As we approach the draft, USA Today's Bob Nightengale has an excellent story this morning about the last Stephen Strasburg: Ben McDonald, the LSU pitcher who was the first overall pick of the 1989 draft. Taken by the Orioles, McDonald, like Strasburg, had ungodly stuff. McDonald, like Strasburg, was expected to help the big club almost immediately. And most interestingly, McDonald, like Strasburg, had Scott Boras for an agent:
"I don't know what it's going to be like for (Strasburg's) family, but for us, tough, really, really tough," says Larry McDonald, Ben's father. "We took Scott Boras' advice, and he got Ben more money than we dreamed, but it was so tough on everyone here. Every time Scott Boras would call, my wife would just say, 'Oh, here's that fancy slick-back-haired California lawyer calling again' " . . . Says Rebecca McDonald, Ben's mother: "I sat by myself many nights on the porch just wanting to cry. People were getting caught up in town. Some of our friends agreed with us, some didn't. And all Ben wanted to do was play ball" . . . "People didn't like Scott Boras too much back then," Larry McDonald says. "I guess things haven't changed much."
The biggest difference between Ben McDonald's family in 1989 and Stephen Strasburg's family in 2009 is that there exists twenty years of accumulated and easily accessible Scott Boras history out there, so if they're unhappy with his representation they only have themselves to blame. Yes, he's unpopular in some quarters, but he's not coming in under the radar or anything, and anyone who hooks up with him should know what to expect. What shouldn't be expected is the $50 million that everyone seems to keep parroting. A deal that big isn't happening, and even Boras knows that. He's just throwing the number out there so that the $25 million + perks (e.g. an opt-out clause or something) he ultimately gets from the Nationals seems relatively reasonable.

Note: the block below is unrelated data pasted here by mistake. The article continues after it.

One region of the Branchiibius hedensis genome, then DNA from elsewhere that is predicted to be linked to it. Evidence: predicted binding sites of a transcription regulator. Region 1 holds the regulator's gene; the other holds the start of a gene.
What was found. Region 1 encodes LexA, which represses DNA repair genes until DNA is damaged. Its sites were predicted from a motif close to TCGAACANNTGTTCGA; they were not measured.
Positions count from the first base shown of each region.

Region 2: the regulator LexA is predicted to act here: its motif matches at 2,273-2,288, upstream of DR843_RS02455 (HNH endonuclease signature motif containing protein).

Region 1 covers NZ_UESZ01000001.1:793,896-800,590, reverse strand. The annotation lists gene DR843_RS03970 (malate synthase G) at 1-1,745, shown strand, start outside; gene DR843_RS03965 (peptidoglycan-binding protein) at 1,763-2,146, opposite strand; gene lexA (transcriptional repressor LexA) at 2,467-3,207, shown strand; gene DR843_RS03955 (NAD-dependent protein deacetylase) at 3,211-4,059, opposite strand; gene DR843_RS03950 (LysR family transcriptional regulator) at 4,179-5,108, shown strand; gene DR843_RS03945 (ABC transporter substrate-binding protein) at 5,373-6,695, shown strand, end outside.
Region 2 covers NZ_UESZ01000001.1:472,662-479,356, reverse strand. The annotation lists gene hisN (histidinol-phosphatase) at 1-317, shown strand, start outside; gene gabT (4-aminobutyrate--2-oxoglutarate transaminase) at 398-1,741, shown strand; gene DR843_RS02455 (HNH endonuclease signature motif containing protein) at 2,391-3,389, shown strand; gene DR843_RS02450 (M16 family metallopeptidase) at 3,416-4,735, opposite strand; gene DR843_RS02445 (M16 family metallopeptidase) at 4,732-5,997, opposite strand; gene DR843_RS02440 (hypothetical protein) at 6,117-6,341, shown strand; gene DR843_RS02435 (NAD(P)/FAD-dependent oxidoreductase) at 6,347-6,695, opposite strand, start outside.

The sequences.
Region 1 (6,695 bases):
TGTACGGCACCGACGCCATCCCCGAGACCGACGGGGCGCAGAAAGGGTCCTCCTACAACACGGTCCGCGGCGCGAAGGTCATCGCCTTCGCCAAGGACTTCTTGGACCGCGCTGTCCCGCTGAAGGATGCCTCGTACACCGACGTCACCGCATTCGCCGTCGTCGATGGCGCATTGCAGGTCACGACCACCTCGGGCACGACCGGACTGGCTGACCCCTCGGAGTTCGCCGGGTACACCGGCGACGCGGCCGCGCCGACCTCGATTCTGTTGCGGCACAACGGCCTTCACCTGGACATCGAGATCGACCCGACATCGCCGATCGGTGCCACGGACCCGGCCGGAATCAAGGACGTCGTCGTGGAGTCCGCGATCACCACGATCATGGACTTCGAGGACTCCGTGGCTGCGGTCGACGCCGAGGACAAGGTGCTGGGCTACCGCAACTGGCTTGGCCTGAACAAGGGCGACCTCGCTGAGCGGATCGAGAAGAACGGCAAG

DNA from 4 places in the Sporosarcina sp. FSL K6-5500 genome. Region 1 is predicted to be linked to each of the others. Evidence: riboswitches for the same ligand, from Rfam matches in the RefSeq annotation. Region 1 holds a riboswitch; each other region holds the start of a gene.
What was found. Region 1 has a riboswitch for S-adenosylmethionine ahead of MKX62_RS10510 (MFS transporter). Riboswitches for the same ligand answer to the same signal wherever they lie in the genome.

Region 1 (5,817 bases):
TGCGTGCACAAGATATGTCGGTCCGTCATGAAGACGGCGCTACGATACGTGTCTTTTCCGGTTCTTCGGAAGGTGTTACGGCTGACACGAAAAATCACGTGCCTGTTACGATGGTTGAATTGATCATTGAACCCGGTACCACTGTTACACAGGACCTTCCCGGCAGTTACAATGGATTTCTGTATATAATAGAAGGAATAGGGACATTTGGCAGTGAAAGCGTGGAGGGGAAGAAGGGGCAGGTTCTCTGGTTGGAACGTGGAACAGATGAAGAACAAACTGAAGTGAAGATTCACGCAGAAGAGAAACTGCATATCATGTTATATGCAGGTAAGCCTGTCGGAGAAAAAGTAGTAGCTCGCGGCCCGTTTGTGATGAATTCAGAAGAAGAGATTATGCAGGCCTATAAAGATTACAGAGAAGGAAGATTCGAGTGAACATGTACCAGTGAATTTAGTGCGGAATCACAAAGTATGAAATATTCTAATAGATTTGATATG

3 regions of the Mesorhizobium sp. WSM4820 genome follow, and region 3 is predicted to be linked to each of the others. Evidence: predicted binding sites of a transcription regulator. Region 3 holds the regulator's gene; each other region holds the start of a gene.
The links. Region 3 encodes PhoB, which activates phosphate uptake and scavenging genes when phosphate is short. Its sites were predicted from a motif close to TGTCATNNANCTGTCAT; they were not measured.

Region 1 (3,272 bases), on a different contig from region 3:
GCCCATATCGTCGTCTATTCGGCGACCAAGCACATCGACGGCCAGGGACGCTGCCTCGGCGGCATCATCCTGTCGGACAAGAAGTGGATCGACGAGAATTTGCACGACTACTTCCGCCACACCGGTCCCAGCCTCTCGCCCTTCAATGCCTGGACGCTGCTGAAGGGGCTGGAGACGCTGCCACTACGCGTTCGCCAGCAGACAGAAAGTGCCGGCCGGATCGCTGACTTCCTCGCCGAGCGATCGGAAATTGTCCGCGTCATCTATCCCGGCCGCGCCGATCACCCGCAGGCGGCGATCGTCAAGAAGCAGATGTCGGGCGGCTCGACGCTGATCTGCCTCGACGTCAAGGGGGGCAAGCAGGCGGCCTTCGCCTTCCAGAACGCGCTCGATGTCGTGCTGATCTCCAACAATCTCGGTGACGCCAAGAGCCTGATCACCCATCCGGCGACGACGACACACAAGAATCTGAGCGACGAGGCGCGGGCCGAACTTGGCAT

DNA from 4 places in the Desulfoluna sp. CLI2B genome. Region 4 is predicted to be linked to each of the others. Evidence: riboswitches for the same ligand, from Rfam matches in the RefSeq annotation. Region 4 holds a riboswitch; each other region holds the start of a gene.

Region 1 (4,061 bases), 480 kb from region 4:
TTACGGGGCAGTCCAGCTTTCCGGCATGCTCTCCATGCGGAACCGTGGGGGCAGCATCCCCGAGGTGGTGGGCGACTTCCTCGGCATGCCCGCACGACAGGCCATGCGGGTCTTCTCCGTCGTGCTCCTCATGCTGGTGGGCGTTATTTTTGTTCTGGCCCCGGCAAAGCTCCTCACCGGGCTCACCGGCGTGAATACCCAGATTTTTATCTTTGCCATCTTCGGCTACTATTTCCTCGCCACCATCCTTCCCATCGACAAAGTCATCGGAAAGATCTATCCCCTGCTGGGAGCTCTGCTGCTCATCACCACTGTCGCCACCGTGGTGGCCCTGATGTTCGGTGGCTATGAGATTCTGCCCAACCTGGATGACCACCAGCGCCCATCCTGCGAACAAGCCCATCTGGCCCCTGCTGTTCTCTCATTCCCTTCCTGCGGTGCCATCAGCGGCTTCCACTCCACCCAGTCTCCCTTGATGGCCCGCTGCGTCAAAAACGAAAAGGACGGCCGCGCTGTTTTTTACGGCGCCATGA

The funniest thing about all of this is the part of this which will probably drive Nats fans the craziest -- the fact that, thanks to Boras, no deal will get done until midnight at the August 15th signing deadline -- is likely what will protect Strasburg and the Nats the most. The article reminds us that Ben McDonald made his Major League debut the same summer he was drafted, which immediately followed a spring during which his workload was extreme. While some quoted in the article lament the fact that a pitcher's development could be set back by signing late, there's no question that McDonald could have benefited from a little rest in 1989. And who knows? If he got it, maybe he wouldn't have suffered so many injuries down the road.
If you're pulling for Stephen Strasburg -- and why wouldn't you? -- I can't think of any downside to him getting most of June, July and August off, be it due to contentious contract negotiations or otherwise.